The Russia-Ukraine conflict has led to the resurgence of interest in Central Asian as an alternate trade corridor between Europe and Asia. Timely investment in connectivity projects like the Middle Corridor and the INSTC by regional stakeholders, as well as by the EU, China and India, must now build on this interest to create new regional, international, and cross-continental transport corridors.
Vinod Kumar is a former Ambassador of India to Uzbekistan and Permanent Representative of India to SCO-RATS.
The upcoming SCO Summit led by Uzbekistan seeks to ignite a ‘Samarkand Spirit’ where nations are indivisible and not fragmented, and connected by trade and investment. This is a welcome positive note in the backdrop of the Ukraine-Russia conflict, where Central Asia is now being impacted by diminishing essential commodities, depreciation of local currencies, and reduced remittances from its migrant workers in Russia.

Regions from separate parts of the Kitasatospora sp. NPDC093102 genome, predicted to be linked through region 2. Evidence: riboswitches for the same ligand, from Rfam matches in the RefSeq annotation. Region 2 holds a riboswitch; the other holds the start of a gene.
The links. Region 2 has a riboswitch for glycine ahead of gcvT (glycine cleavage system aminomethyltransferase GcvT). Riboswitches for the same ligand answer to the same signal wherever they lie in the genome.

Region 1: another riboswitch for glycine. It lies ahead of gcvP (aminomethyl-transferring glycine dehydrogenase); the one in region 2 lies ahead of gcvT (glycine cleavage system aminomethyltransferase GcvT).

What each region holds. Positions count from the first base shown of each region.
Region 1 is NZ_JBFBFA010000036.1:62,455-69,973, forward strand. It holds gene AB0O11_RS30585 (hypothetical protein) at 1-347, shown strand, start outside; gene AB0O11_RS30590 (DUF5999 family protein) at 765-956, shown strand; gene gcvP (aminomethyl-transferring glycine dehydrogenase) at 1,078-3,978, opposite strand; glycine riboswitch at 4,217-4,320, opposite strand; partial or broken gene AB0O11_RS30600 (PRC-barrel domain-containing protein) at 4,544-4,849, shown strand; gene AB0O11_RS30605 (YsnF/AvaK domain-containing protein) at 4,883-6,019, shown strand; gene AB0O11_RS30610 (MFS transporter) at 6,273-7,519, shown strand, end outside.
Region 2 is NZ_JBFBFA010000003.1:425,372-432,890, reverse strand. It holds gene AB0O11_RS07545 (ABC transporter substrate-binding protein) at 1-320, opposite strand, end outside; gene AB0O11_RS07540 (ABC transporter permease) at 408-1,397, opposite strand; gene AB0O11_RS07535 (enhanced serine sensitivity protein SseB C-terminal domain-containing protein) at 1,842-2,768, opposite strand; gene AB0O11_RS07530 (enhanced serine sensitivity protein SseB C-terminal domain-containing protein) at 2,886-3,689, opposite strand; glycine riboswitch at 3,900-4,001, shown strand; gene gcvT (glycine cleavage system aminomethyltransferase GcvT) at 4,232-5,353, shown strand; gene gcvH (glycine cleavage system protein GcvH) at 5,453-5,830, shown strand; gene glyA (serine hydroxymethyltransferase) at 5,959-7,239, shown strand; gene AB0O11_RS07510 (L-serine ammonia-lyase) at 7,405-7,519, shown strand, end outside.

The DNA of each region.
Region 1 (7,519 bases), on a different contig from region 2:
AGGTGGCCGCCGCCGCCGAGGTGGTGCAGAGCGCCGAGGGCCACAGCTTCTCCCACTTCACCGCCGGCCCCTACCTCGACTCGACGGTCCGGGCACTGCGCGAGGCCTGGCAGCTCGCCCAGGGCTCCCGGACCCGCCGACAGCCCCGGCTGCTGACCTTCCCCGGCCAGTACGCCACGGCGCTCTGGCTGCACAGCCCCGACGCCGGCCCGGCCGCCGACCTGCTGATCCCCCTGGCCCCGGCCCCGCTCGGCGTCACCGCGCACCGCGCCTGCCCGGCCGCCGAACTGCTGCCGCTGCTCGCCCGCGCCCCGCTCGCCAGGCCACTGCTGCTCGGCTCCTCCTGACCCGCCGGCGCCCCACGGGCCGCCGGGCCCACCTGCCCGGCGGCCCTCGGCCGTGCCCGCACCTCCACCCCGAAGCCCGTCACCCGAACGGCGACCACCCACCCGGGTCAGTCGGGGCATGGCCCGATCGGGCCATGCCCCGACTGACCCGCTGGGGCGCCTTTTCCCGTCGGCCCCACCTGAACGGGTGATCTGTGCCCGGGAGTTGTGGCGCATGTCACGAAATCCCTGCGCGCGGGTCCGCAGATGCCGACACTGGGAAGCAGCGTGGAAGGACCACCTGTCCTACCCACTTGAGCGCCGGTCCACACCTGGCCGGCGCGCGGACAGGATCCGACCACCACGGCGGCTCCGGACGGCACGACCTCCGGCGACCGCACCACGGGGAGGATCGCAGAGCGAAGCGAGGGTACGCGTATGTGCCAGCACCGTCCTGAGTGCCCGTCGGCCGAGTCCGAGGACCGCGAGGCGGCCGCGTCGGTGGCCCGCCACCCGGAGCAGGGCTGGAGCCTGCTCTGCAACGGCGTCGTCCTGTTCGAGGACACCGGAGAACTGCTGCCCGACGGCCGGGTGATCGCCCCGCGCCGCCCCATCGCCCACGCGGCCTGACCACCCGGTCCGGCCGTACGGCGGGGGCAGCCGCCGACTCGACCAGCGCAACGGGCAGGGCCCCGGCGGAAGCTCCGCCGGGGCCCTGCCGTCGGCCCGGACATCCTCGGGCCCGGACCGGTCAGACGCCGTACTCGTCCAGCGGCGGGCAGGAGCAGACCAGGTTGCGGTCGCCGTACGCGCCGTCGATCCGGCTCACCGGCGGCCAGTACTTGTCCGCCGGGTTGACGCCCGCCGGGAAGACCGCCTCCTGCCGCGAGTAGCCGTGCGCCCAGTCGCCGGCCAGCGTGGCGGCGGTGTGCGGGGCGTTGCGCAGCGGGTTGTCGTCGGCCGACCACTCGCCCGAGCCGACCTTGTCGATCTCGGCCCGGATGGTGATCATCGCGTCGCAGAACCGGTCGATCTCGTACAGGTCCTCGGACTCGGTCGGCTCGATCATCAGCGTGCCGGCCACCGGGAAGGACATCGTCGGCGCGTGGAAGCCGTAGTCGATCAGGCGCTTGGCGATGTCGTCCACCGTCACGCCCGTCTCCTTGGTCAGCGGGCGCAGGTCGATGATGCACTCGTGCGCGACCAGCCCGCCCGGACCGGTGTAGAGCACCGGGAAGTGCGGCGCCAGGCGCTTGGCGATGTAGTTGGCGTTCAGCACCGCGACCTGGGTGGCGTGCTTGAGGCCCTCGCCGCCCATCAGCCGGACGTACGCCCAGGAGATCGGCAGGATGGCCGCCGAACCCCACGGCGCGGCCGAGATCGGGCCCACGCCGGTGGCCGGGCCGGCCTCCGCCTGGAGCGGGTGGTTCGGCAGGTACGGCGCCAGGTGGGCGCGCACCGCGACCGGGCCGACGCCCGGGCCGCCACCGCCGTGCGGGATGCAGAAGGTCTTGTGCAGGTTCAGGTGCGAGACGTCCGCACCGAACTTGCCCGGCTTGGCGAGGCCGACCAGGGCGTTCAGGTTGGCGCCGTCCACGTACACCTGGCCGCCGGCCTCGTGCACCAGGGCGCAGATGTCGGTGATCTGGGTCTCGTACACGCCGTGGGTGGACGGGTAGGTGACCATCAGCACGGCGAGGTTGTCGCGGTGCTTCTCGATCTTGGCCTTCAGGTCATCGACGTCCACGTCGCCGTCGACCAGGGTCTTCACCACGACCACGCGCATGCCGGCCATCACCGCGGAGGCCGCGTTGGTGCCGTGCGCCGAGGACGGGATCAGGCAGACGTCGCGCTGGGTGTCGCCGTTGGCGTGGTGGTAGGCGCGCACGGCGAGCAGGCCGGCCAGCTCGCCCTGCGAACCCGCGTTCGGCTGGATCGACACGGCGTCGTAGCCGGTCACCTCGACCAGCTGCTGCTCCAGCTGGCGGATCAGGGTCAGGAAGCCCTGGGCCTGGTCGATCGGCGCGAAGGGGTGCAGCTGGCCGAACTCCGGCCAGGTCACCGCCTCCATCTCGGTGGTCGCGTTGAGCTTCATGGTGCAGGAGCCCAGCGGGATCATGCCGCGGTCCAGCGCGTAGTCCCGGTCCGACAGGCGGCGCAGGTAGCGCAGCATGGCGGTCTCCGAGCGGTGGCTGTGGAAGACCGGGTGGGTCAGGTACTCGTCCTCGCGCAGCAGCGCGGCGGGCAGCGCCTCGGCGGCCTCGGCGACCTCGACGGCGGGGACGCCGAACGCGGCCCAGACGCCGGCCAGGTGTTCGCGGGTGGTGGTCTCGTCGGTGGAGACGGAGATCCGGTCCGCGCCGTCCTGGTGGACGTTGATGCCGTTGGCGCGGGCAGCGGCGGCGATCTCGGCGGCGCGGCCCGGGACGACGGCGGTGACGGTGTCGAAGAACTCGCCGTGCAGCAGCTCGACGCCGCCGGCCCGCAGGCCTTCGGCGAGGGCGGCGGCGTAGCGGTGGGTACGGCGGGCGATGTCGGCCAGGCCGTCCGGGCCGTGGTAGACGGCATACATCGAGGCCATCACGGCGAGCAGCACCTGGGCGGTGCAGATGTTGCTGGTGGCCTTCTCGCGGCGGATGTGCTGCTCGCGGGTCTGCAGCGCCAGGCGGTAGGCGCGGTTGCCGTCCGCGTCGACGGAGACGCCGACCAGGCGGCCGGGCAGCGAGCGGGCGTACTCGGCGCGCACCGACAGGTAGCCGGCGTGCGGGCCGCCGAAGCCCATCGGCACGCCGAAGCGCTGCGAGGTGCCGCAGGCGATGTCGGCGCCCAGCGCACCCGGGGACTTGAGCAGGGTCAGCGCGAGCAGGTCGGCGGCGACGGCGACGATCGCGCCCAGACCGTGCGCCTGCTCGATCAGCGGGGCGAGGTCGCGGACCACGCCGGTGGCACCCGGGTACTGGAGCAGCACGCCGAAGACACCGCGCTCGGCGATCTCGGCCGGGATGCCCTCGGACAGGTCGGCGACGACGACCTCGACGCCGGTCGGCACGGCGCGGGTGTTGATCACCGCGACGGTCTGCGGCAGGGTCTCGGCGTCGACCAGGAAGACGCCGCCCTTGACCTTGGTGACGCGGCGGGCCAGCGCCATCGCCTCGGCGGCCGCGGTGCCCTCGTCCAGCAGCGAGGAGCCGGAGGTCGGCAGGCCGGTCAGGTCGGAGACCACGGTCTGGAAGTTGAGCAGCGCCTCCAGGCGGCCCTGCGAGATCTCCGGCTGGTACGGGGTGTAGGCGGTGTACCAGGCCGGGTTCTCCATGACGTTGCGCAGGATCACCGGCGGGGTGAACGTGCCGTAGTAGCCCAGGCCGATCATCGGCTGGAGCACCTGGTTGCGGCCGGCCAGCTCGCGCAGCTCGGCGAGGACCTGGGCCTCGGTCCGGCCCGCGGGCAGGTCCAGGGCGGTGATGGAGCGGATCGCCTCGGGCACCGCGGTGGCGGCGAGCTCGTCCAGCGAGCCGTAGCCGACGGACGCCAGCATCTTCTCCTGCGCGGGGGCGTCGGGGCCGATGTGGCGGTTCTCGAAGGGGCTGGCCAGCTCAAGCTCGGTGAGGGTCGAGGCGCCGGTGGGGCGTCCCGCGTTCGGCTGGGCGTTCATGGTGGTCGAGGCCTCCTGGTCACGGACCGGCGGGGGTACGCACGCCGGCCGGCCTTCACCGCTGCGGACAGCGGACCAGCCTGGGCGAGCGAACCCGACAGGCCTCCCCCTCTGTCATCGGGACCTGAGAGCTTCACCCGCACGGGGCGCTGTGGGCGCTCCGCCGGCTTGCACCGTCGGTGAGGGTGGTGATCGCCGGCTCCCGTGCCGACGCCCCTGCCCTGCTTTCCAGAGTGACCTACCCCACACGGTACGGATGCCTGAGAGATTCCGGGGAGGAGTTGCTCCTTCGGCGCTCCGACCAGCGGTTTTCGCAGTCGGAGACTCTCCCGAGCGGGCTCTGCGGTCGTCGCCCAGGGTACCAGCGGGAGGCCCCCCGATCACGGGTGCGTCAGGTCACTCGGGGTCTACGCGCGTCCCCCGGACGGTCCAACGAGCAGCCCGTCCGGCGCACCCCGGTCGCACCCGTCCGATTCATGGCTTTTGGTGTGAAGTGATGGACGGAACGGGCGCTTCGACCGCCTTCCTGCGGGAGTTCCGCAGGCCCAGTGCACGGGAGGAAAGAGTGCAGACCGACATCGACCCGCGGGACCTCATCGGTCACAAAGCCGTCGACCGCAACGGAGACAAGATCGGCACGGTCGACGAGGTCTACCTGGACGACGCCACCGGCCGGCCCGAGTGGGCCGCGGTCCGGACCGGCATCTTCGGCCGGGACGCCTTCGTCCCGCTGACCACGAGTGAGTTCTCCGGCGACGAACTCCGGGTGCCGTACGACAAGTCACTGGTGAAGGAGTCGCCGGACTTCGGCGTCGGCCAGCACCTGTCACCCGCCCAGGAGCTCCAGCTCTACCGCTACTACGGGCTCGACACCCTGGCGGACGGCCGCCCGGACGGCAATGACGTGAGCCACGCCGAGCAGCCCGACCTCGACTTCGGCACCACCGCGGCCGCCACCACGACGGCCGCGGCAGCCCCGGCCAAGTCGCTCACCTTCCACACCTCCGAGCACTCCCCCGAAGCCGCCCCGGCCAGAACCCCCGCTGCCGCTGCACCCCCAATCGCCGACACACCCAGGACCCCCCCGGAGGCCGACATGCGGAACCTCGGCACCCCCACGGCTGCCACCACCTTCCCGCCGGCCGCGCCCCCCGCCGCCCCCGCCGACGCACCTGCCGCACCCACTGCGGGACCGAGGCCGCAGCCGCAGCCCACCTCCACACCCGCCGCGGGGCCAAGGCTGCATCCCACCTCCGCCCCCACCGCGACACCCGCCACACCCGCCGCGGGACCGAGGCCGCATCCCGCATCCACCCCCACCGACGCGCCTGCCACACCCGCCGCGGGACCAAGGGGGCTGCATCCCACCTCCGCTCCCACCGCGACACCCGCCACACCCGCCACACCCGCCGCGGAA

India hosted a summit with five Central Asian states on January 27, marking 30 years of diplomatic relations with the region, and an important step forward to pursue greater connectivity between India and Central Asia. New Delhi's engagement holds promise for ambitious bilateral agendas including security in Afghanistan, the revival of dormant projects, and potential collaboration in renewable energy, space and information technology.